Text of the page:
Archive for February, 2014

Why Do We Obsess About 9 Year Old Sports

Posted in Guest Authors, Hockey, Injuries, Media, StrengthCoach.com Updates, Training, Training Females, Youth Training with tags on February 5, 2014 by mboyle1959

If nine year old hockey or basketball has got you down read this. Remember, sports success is more of a marathon than a sprint and those in the early lead often fall back into the pack or disappear completely.

The Surprising Story of Simon Kjaer

http://changingthegameproject.com/the-surprising-story-of-simon-kjaer-why-talent-selection-does-not-always-work/

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Late Bloomers

Posted in Hockey, MBSC News, Media, Strength Coach Podcast, StrengthCoach.com Updates, Training, Uncategorized, Youth Training with tags , , on February 4, 2014 by mboyle1959

Is your young athlete a late bloomer? Great article from USA Hockey

http://www.admkids.com/news_article/show/325824?referrer_id=940598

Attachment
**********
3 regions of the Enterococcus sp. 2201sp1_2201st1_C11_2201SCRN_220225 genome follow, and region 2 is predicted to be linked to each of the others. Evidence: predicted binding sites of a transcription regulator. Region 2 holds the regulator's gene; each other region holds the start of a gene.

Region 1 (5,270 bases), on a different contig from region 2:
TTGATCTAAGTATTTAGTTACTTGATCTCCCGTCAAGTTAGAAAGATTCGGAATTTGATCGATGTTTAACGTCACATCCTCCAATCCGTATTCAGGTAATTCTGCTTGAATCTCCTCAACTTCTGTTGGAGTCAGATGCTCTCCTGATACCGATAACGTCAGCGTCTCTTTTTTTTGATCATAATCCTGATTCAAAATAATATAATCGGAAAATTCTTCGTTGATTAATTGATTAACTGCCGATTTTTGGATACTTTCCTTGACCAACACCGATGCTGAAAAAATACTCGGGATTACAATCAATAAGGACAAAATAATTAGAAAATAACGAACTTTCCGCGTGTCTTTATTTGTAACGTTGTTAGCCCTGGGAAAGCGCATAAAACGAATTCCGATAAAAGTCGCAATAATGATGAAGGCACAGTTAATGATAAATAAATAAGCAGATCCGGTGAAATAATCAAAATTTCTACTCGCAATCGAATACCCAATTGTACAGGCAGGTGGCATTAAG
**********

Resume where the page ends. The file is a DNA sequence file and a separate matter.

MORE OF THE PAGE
Earners are Learners

Posted in Uncategorized on February 1, 2014 by mboyle1959

I’m reading one of my new favorite books Aspire ( thank you Chris Poirier) and had to share this portion from the chapter on humility.

The book was written by Franklin-Covey  Vice President Kevin Hall. In the chapter on humility Hall talks about a study done at Franklin /Covey to determine “what separated our top producers, those who made several hundred thousands dollars a year, from those who made one tenth of that.”

In the words of the consultants employed by Hall  “earners are learners”.

“Our top performers, without exception, were avid and devoted learners. They were constantly taking in new information and using it. We found that each read over two dozen books a year. They were tireless in educating themselves in a variety of topics- especially about the needs of their clients.  It seems as though they knew their clients better than their clients knew themselves… Even though they were at the top of their profession, the people everyone else in the company looked up to or envied, none of them thought they knew it all. They demonstrated humility by continually seeking to leaner more, aspiring to always move to a new level of experience and expertise”.

Read Aspire